Startup NuTonomy beat a lot of larger companies to the punch last year when it launched a pilot autonomous taxi service in Singapore. Since then, the company has continued testing self-driving cars in Singapore and its hometown of Boston. Now, it is upping the ante.
The company is partnering with PSA Peugeot Citroën to expand the Singapore test program. PSA will provide Peugeot 3008 SUVs for NuTonomy to outfit with its autonomous-driving hardware. Those cars will hit the streets of Singapore in September and from there, PSA and NuTonomy will evaluate other joint projects.
NuTonomy currently uses Renault Zoe and Mitsubishi i-MiEV electric cars to test its tech. But this is the startup’s first large-scale collaboration with an automaker, something that could prove useful to both parties. NuTonomy wants to build up its autonomous taxi service to a commercial scale and to do that, it will need lots of cars. PSA needs a partner with relevant experience to help it speed up development of autonomous cars, which the company now views as a priority.
The NuTonomy self-driving taxis hit the streets of Singapore in August 2016. Riders can hail them using a smartphone, although the service has been limited to Singapore’s 2.5-square-mile “one-north” district so far. The pilot program launched with six cars and a few dozen registered participants, but NuTonomy hopes to have a more substantial fleet ready for commercial service by 2018.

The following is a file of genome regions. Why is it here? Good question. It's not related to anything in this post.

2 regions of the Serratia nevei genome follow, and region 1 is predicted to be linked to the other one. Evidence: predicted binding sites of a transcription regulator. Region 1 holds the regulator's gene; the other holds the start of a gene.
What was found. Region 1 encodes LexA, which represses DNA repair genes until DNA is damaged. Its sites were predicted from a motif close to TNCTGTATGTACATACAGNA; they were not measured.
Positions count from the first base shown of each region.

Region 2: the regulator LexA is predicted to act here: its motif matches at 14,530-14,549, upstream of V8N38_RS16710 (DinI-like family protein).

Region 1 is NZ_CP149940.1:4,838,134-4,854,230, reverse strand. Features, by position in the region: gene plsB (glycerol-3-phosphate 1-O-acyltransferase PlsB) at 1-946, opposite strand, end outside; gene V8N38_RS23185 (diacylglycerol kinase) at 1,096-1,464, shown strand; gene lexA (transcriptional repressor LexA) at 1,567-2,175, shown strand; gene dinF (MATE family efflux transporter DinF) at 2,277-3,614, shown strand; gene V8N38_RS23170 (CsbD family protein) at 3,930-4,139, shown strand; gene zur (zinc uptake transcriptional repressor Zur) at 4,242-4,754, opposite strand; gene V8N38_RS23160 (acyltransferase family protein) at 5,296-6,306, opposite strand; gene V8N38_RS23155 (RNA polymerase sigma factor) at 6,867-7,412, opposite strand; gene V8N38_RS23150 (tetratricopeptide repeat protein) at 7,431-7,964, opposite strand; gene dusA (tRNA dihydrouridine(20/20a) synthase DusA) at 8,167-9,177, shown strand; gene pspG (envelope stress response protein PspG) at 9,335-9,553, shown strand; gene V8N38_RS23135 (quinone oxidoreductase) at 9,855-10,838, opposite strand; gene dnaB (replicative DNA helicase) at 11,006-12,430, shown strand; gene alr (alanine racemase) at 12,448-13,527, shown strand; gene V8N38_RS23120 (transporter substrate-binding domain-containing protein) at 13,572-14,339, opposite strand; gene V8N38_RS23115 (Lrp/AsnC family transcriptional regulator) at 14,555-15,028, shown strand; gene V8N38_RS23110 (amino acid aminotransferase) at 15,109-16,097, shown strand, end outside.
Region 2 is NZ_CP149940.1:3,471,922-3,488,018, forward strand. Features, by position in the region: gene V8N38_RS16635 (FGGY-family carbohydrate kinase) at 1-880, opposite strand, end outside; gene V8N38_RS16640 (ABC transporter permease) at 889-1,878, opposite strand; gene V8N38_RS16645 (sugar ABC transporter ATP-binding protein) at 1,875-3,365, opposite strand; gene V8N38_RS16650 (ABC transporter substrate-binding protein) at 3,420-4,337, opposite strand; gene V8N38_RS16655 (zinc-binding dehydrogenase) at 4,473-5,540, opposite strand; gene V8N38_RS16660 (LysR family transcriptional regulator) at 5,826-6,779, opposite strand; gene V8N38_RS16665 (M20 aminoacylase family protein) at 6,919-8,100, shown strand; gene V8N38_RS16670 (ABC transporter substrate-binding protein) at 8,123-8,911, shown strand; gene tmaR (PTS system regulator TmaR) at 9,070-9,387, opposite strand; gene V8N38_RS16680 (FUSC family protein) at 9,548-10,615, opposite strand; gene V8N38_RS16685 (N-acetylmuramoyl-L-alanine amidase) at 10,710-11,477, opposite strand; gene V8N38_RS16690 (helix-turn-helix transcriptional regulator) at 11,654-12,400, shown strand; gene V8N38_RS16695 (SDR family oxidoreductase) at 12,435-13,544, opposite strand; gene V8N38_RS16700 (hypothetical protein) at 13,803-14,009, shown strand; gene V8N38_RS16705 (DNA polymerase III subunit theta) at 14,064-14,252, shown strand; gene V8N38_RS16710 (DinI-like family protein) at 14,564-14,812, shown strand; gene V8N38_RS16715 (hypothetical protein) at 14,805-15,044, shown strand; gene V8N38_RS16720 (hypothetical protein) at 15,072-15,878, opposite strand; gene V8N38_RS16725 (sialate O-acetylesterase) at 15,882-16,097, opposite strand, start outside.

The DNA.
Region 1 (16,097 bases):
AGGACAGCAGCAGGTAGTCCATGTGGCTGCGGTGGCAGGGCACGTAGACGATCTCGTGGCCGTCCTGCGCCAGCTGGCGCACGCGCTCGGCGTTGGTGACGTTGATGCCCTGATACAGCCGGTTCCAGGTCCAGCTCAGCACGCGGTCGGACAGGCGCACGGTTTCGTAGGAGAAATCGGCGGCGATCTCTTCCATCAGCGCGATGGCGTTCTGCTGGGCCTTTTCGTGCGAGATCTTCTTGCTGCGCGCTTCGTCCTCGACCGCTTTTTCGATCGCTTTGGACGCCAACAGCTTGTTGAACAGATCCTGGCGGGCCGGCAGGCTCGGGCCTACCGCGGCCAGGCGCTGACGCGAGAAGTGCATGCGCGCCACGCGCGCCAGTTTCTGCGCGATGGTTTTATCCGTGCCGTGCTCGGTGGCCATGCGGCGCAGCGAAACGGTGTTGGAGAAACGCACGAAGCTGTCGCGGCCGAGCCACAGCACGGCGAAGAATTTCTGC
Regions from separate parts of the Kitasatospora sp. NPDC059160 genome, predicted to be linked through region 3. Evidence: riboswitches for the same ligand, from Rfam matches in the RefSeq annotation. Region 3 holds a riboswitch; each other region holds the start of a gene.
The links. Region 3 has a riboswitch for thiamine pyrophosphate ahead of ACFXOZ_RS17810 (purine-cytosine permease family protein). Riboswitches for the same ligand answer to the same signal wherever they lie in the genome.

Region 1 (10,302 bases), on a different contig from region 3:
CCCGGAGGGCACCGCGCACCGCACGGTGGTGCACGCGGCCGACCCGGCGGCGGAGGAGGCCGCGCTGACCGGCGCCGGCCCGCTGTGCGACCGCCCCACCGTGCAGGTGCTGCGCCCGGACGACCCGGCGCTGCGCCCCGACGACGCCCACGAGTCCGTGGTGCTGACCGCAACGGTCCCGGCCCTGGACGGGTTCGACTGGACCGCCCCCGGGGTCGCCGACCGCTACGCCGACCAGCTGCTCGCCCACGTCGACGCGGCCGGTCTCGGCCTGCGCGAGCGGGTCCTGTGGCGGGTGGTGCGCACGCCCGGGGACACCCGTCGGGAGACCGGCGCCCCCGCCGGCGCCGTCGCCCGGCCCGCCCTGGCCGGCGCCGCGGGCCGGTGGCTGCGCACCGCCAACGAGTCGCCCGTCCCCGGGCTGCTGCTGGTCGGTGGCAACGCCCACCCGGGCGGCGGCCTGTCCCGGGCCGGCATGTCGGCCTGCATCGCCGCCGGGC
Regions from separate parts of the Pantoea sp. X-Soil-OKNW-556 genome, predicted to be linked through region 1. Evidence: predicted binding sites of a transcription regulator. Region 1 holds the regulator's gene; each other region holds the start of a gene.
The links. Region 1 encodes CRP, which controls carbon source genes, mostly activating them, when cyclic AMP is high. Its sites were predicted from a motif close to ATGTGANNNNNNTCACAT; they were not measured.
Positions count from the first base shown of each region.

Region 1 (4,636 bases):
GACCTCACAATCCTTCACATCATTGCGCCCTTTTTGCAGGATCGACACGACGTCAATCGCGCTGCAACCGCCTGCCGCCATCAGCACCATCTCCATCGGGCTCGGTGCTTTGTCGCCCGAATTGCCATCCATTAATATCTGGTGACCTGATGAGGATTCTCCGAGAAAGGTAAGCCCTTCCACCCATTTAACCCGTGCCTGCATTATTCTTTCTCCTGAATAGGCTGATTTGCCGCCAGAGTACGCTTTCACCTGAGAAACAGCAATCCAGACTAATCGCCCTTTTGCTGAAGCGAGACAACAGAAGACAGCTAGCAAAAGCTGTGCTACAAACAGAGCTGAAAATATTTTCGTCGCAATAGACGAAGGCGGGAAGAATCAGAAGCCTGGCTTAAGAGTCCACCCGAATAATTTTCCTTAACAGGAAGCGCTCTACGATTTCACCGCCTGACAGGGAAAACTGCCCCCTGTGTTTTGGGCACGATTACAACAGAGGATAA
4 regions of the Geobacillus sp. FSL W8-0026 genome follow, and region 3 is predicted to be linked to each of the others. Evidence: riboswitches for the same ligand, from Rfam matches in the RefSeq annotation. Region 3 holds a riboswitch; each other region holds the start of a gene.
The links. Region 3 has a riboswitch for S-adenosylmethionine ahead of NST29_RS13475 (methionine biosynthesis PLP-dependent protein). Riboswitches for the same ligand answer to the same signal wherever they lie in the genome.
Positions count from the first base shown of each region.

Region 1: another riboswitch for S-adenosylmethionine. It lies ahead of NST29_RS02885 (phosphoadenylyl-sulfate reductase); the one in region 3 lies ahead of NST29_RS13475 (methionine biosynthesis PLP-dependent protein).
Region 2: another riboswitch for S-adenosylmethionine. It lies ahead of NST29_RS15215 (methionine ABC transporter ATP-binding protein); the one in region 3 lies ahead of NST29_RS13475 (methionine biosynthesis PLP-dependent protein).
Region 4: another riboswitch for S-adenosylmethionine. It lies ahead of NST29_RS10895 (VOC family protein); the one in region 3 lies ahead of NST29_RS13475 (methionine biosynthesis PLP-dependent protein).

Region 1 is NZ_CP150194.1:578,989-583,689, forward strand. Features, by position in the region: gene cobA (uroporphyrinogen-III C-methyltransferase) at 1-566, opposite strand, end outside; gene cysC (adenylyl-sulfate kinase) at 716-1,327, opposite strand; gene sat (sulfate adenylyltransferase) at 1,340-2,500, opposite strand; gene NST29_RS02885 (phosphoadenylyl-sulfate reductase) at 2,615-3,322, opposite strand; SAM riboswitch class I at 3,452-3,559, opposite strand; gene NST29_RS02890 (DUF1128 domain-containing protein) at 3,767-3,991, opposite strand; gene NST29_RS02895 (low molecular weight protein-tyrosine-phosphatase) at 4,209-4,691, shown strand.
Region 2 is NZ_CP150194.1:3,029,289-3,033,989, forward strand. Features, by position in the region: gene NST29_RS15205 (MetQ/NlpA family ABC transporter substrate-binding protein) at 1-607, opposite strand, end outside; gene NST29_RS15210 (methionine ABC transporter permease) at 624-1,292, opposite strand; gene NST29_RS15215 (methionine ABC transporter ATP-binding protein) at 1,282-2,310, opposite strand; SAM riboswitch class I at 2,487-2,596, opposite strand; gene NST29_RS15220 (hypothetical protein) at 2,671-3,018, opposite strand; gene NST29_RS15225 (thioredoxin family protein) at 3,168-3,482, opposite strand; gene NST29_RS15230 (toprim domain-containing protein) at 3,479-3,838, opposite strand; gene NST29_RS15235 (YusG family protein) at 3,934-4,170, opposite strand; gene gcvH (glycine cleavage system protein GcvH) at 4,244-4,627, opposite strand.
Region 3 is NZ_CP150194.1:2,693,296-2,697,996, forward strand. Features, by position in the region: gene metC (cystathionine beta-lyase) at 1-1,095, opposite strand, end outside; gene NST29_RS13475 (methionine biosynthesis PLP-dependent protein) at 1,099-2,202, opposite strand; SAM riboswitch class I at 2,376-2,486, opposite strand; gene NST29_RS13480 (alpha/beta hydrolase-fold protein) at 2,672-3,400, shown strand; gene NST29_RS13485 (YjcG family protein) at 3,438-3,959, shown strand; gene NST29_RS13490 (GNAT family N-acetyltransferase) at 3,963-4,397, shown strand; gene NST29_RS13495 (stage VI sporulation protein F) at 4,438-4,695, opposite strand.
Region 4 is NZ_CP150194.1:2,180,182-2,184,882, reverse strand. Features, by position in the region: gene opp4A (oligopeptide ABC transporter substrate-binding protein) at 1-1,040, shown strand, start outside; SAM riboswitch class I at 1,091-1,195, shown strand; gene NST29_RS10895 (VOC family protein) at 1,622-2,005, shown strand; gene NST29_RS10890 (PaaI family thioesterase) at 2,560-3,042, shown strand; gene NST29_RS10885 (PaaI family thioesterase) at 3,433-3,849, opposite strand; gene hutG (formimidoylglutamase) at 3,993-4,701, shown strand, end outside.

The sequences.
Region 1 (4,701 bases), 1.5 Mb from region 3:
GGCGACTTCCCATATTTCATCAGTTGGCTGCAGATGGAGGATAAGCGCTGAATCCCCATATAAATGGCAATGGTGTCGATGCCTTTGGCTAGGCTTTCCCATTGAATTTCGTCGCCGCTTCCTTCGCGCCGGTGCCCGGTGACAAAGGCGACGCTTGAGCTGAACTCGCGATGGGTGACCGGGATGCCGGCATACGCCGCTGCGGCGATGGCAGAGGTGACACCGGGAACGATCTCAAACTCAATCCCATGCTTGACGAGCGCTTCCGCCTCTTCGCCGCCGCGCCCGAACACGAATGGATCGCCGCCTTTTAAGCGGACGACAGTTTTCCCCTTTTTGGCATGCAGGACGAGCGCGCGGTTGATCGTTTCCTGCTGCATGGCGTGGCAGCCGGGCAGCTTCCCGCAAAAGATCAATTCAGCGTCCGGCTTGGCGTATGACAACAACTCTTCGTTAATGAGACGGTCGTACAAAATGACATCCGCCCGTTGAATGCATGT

Since NuTonomy isn’t in the business of building cars, the partnership with PSA could be vital to that expansion. While some tech companies continue to market autonomous driving systems as stand-alone items, they face stiffer competition from automakers that can now integrate the technology directly into their own cars. If automakers can launch their own autonomous ride-sharing services, they may be able to undercut companies that need to purchase cars when it comes to cost.
Will NuTonomy ever bring its self-driving taxis to the U.S.? The company is already testing cars in Boston and recently announced an expansion of the testing program to a larger swath of the city. PSA is hinting at a return to the U.S. that might involve ridesharing. For now, though, expect the robot taxis to stay in Singapore.
- Ford’s self-driving cars hit the streets of the nation’s capital
- Lyft and Aptiv’s self-driving car program has come a long way (but not far enough)
- Singapore plans to open its skies to drone taxi test flights in 2019
- Uber slowly resumes self-driving car tests nine months after deadly accident
- Drive.ai brings free, on-demand self-driving car rides to second Texas city